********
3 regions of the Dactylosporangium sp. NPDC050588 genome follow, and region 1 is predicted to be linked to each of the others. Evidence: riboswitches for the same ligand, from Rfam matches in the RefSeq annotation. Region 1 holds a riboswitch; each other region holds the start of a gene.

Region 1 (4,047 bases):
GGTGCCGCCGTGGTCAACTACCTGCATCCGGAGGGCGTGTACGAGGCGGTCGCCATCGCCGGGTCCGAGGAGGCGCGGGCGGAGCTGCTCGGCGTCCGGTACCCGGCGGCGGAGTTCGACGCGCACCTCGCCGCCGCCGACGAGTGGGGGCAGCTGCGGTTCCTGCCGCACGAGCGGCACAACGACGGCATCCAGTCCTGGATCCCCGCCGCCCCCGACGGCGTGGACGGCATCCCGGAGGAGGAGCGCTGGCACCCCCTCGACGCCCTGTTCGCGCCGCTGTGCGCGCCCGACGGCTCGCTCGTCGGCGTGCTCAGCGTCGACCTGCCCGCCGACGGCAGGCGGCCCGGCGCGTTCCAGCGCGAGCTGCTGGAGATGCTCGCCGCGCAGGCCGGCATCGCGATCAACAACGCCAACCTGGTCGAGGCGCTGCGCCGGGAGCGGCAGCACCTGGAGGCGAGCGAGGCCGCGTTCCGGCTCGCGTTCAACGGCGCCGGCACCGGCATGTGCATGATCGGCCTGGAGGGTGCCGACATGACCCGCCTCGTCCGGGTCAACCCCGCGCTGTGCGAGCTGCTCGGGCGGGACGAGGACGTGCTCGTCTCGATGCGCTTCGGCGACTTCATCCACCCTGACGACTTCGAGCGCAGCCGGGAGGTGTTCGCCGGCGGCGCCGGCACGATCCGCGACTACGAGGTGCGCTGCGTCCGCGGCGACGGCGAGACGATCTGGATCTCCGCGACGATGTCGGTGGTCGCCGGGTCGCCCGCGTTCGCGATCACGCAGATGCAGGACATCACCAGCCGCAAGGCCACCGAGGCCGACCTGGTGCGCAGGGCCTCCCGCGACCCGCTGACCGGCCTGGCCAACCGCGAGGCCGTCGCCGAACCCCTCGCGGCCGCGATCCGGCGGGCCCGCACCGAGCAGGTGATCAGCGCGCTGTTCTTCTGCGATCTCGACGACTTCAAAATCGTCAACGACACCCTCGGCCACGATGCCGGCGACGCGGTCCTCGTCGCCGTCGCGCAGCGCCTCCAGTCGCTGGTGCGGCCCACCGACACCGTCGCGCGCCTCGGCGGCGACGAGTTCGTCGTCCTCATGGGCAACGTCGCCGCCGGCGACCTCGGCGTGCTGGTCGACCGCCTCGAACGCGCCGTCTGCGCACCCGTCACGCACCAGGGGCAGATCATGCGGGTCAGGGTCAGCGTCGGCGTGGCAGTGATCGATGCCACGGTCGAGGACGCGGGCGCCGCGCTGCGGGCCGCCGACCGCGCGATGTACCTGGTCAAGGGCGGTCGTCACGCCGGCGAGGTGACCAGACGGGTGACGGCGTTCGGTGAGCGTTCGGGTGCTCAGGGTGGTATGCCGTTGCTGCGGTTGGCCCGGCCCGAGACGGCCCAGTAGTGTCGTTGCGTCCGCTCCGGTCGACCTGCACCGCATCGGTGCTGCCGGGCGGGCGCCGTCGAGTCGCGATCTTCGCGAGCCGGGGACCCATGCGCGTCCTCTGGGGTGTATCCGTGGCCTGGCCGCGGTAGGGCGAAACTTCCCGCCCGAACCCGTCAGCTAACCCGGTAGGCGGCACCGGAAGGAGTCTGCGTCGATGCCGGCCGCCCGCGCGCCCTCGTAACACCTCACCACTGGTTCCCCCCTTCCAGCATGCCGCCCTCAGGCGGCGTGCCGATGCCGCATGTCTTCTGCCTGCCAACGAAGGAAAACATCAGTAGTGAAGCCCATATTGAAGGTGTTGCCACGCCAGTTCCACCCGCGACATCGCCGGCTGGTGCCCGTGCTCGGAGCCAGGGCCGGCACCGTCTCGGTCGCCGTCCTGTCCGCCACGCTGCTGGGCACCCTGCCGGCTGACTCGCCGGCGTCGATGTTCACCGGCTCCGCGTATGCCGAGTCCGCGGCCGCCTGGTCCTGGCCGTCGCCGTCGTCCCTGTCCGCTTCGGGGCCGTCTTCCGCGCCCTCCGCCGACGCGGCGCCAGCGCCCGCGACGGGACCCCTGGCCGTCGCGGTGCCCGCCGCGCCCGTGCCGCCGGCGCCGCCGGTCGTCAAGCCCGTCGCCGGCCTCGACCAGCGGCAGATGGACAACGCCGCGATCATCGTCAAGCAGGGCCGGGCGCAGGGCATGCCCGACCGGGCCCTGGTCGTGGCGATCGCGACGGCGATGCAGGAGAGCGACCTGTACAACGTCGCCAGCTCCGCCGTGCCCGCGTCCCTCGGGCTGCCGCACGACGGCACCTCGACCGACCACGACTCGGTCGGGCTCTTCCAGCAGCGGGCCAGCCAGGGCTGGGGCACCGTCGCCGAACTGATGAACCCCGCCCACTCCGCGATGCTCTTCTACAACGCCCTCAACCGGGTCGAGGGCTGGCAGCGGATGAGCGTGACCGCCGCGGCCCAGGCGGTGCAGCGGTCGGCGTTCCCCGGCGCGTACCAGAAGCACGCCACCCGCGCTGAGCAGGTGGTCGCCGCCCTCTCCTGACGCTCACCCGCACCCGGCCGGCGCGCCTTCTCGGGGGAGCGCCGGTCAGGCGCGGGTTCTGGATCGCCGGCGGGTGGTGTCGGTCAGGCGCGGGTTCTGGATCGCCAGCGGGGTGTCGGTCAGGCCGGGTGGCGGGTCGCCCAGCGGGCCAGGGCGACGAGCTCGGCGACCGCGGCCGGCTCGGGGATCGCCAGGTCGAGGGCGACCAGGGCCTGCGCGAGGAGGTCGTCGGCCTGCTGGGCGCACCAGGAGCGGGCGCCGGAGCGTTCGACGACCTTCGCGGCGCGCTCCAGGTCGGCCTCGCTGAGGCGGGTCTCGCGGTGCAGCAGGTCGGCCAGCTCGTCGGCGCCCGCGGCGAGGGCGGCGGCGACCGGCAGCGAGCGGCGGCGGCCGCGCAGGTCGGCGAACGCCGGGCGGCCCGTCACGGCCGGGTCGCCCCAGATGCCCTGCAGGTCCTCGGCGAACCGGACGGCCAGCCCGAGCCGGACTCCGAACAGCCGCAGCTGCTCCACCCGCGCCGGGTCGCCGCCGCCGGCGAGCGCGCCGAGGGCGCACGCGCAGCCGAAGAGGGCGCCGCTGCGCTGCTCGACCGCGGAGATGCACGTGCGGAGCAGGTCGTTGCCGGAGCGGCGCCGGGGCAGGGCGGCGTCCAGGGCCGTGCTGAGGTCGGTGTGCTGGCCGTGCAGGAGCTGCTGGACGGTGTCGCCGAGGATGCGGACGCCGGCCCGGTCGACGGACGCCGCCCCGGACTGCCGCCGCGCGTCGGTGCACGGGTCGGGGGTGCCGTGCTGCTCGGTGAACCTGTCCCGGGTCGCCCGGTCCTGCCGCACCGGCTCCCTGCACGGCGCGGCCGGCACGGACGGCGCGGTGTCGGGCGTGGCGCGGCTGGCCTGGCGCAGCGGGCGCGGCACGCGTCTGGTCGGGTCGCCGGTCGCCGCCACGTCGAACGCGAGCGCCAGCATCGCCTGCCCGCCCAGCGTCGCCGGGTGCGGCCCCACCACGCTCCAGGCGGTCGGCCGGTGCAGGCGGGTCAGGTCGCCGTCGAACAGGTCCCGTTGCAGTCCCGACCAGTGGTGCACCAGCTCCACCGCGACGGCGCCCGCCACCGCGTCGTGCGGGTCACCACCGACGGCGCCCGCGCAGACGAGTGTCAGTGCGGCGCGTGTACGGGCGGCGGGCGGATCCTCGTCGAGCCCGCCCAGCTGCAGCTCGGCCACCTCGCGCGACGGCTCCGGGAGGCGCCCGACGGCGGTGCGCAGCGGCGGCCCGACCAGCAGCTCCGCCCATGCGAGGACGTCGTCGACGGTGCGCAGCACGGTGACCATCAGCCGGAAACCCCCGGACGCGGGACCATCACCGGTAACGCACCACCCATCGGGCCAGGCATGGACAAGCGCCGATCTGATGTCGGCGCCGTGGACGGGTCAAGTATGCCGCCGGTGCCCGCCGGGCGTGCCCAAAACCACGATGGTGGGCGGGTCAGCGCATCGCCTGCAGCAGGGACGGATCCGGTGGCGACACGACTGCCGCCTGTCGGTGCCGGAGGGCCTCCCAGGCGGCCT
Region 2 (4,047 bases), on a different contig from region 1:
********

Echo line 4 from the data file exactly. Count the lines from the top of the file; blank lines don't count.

Region 2 (4,047 bases), on a different contig from region 1: